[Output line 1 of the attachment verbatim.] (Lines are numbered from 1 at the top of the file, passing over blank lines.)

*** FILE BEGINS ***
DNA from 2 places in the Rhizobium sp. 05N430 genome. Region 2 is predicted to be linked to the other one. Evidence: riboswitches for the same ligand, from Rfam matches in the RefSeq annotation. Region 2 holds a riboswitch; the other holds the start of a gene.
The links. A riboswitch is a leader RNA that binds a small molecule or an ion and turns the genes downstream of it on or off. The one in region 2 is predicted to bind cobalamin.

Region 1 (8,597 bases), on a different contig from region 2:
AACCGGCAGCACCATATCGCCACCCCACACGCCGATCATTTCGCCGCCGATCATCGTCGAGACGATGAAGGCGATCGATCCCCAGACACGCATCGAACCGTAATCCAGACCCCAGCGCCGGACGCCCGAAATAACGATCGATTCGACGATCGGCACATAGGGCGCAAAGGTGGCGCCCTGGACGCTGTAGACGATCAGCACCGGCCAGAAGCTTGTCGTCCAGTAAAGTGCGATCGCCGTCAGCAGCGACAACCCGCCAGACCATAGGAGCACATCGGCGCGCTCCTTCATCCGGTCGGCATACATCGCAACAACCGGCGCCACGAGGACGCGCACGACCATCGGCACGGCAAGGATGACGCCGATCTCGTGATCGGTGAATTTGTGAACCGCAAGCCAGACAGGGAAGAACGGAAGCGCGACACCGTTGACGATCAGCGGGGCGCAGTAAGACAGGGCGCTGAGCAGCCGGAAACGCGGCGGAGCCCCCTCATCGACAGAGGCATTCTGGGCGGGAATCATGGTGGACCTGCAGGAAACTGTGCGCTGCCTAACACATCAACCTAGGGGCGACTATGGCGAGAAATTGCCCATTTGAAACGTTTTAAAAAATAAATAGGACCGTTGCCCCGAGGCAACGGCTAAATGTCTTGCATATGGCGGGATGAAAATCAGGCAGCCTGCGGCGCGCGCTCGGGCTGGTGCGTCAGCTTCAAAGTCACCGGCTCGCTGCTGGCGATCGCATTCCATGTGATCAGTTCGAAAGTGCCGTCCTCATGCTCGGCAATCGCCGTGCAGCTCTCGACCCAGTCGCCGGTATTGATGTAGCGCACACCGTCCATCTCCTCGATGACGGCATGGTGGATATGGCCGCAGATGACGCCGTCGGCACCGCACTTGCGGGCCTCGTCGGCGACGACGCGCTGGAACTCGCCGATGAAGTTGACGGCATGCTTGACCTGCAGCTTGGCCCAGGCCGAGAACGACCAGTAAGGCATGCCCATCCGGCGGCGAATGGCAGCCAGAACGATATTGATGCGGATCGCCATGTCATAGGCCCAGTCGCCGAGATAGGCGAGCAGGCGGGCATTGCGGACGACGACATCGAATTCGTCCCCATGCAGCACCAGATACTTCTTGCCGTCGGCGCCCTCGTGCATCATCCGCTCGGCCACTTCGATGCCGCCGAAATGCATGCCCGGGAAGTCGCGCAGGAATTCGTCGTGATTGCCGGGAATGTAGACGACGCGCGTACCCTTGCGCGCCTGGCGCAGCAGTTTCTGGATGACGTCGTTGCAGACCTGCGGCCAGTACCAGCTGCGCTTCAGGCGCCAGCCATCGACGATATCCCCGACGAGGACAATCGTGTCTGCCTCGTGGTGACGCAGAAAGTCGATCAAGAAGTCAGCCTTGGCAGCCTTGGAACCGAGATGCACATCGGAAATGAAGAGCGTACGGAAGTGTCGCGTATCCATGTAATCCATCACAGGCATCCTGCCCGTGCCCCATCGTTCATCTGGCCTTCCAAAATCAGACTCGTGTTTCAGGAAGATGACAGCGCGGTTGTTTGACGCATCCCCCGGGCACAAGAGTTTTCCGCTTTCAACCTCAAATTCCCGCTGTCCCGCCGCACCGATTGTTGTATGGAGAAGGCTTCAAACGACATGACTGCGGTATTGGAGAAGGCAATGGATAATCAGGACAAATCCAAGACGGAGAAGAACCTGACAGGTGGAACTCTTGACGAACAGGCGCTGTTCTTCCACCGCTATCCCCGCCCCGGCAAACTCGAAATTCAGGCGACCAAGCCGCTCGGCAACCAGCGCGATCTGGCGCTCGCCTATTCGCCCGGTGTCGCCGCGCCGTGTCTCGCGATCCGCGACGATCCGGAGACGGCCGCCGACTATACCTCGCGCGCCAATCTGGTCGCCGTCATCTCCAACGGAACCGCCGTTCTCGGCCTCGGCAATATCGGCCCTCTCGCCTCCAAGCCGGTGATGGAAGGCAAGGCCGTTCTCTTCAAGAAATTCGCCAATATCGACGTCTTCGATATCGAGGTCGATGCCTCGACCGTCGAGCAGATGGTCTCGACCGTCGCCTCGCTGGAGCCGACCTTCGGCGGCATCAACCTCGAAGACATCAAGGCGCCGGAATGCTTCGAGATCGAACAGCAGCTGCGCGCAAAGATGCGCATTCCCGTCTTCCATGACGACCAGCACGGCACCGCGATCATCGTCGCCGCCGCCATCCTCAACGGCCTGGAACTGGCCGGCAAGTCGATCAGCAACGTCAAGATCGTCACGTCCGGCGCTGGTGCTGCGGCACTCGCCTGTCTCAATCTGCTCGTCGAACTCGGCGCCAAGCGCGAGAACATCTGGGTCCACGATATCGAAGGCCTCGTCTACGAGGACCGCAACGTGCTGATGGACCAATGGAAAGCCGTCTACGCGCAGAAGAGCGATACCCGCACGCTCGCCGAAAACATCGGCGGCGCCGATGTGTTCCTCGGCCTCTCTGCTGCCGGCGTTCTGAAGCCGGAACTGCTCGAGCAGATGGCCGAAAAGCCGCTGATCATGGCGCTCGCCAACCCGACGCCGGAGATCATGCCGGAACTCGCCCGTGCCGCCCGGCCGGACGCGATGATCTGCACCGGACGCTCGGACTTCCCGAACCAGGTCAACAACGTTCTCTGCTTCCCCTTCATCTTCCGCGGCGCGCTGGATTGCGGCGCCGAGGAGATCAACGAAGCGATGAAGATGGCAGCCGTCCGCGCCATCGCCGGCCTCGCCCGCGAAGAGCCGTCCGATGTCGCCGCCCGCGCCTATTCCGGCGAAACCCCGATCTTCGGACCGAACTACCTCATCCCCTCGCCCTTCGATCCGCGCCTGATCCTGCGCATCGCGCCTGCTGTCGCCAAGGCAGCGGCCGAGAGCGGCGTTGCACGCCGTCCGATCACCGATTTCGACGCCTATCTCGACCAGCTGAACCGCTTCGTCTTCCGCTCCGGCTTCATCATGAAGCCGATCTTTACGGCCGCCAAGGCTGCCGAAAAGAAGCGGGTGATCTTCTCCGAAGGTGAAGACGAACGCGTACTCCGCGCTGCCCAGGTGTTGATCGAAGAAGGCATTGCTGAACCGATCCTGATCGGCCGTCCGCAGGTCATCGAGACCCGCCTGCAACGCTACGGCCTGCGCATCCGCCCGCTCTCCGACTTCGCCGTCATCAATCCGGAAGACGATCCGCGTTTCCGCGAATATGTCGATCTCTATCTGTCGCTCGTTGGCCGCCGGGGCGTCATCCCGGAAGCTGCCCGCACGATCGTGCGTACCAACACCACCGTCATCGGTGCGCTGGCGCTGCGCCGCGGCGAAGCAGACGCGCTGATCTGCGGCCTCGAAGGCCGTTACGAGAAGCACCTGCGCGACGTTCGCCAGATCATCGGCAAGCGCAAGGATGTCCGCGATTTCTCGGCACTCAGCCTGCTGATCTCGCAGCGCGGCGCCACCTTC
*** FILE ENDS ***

DNA from 2 places in the Rhizobium sp. 05N430 genome. Region 2 is predicted to be linked to the other one. Evidence: riboswitches for the same ligand, from Rfam matches in the RefSeq annotation. Region 2 holds a riboswitch; the other holds the start of a gene.